The Leavenworth Way of War

History Discussion at CGSC

H301 Nuclear Strategy and Today’s Operating Environment

At one time nuclear strategy was one of the central pillars of U.S. national defense strategy and foreign policy. Its related technologies were probably the most expensive items in the U.S. defense budget. Deterence was the central concept in the U.S. national strategy to meet the threat of nuclear attack. It was most graphically illustrated by the idea of mutually assured destruction (MAD). However, since the end of the Cold War the idea of nuclear war has been pushed to the margins of the national defense strategy debate. Since 9/11, strategy discussions have continued to largely ignore the issue of nuclear weapons.

There are two nuclear scenarios which have received some attention, both related to the issue of proliferation: one is nuclear armed “rogue” states –most specifically a nuclear armed Korea and the potential for a nuclear armed Iran; and the other threat is small scale “suitcase” nuclear terror attack. These threats are catagorized by the national defense strategy (NDS) as “catastrophic challenges.”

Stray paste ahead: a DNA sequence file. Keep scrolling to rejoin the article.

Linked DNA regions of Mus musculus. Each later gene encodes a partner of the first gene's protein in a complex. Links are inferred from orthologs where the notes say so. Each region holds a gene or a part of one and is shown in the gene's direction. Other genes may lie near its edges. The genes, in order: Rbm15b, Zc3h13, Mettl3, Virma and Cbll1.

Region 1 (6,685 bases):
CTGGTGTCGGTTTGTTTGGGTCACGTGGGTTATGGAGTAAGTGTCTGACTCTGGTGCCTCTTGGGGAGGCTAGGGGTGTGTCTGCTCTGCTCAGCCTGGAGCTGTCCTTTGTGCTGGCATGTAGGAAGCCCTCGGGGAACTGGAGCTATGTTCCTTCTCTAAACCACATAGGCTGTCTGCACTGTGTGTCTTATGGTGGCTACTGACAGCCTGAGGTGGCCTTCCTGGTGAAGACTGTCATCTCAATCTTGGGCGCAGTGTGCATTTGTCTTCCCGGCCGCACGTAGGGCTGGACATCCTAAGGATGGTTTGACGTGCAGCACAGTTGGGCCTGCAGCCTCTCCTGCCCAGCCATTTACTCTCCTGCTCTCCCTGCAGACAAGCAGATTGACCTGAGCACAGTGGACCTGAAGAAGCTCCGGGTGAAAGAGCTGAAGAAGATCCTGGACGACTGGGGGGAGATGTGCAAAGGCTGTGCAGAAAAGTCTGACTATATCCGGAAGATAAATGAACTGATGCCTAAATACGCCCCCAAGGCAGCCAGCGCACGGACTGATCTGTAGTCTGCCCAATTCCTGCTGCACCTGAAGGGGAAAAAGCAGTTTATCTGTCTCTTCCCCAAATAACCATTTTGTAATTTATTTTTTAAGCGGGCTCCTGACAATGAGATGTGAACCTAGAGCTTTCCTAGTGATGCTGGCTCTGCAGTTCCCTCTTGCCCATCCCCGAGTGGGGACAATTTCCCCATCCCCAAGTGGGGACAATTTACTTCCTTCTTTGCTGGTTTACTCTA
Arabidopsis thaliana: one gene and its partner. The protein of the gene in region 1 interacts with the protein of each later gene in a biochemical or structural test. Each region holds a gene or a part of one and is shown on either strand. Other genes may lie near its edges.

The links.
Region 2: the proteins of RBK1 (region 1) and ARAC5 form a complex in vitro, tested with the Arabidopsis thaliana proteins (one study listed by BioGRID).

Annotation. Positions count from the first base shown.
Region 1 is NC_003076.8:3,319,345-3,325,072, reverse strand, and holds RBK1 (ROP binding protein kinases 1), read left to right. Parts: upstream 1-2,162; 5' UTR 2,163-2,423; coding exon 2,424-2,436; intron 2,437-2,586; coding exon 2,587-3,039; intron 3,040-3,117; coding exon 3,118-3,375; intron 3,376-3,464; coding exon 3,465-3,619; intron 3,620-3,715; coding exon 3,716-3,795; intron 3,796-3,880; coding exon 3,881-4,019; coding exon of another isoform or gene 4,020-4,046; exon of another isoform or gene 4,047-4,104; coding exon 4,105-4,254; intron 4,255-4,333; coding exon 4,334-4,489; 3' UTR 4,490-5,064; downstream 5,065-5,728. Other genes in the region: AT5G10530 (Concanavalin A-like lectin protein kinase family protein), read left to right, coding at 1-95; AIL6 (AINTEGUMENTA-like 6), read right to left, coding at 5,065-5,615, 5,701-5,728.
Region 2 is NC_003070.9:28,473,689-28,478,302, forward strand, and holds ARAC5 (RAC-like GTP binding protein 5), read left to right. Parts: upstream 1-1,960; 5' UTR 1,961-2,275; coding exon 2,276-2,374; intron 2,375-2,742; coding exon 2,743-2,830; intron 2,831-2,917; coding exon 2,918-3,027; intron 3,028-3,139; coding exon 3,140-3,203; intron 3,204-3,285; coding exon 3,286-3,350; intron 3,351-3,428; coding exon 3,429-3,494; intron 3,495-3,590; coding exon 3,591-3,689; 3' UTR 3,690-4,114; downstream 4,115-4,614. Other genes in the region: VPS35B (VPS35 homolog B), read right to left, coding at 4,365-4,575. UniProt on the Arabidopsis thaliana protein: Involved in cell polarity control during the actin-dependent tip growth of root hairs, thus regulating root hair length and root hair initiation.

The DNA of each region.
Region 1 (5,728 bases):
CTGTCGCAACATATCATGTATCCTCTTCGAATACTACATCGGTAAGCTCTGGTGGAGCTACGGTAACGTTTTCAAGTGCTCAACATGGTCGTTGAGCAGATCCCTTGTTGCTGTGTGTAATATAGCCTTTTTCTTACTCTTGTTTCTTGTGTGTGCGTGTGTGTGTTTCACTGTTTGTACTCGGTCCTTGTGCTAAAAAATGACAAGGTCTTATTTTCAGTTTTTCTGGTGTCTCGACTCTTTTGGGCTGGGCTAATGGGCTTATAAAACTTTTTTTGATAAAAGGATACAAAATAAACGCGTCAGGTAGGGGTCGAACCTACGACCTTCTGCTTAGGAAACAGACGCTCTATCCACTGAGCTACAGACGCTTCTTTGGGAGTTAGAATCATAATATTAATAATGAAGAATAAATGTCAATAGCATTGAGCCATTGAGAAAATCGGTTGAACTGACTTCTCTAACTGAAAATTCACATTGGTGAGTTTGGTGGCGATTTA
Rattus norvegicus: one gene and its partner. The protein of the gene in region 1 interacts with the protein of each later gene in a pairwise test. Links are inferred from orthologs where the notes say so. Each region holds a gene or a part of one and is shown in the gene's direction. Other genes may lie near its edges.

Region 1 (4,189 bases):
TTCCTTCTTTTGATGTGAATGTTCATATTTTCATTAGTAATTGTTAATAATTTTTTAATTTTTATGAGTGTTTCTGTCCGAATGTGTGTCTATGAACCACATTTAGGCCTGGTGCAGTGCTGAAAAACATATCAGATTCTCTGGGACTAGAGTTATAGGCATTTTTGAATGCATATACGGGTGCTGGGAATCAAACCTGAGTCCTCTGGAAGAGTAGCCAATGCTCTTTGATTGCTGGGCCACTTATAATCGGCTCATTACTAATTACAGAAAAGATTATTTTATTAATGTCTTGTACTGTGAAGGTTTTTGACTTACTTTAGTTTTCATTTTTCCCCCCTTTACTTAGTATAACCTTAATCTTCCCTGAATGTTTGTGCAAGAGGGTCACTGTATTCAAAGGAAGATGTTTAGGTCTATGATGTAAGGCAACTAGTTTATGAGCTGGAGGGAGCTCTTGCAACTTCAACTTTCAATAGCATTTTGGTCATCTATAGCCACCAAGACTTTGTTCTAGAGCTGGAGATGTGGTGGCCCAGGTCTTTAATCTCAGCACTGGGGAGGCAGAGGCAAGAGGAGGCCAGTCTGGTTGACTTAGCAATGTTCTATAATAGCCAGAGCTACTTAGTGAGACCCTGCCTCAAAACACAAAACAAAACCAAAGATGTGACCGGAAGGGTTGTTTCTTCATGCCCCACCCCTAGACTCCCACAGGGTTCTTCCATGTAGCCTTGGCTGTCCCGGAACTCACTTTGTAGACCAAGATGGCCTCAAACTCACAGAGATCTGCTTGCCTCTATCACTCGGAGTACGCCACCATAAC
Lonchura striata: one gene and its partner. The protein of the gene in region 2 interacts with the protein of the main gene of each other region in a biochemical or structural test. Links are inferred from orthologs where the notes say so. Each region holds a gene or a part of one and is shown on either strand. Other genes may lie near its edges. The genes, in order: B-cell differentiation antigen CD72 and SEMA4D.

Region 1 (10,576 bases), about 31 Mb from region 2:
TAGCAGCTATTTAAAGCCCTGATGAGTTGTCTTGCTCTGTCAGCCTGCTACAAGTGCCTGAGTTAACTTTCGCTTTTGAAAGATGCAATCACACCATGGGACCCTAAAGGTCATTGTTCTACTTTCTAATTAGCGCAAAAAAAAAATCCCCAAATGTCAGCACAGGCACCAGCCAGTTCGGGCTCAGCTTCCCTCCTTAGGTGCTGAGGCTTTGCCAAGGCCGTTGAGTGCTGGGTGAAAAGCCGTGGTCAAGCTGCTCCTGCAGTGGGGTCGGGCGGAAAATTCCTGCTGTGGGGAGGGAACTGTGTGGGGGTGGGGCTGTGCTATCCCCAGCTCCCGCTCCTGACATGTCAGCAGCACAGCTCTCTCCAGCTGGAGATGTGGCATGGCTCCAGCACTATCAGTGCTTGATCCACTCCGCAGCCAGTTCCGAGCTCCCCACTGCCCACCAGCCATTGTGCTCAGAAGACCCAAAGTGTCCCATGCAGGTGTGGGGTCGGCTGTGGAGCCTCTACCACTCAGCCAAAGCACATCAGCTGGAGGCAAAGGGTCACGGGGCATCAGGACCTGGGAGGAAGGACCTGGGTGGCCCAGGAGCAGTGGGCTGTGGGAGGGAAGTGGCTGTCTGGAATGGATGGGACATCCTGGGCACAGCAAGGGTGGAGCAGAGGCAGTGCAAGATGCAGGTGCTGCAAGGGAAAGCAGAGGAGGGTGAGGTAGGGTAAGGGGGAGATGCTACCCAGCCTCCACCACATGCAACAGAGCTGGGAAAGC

The 2005 NMS identifies the threat of WMD but it does not clearly articulate the role of the U.S. nuclear arsenal relative to the WMD and other threats. The 2006 national military strategy to combat WMD says that offensive operations ” Kinetic (both conventional and nuclear) and/or non-kinetic operations [will] defeat, neutralize or deter a WMD threat or subsequent use of WMD.” The NMS for WMD implies that deterence is still a central part of strategy to combat the threat of nuclear attack.

Some questions to consider regarding the role of nuclear weapons in current strategy:

Is deterence a viable strategy agains the nuclear threats in today’s operating environment? Is deterence against WMD integrated suffeciently with the overall national strategy? Is current U.S. strategy asymetric or symetric?

March 16, 2017 - Posted by | Uncategorized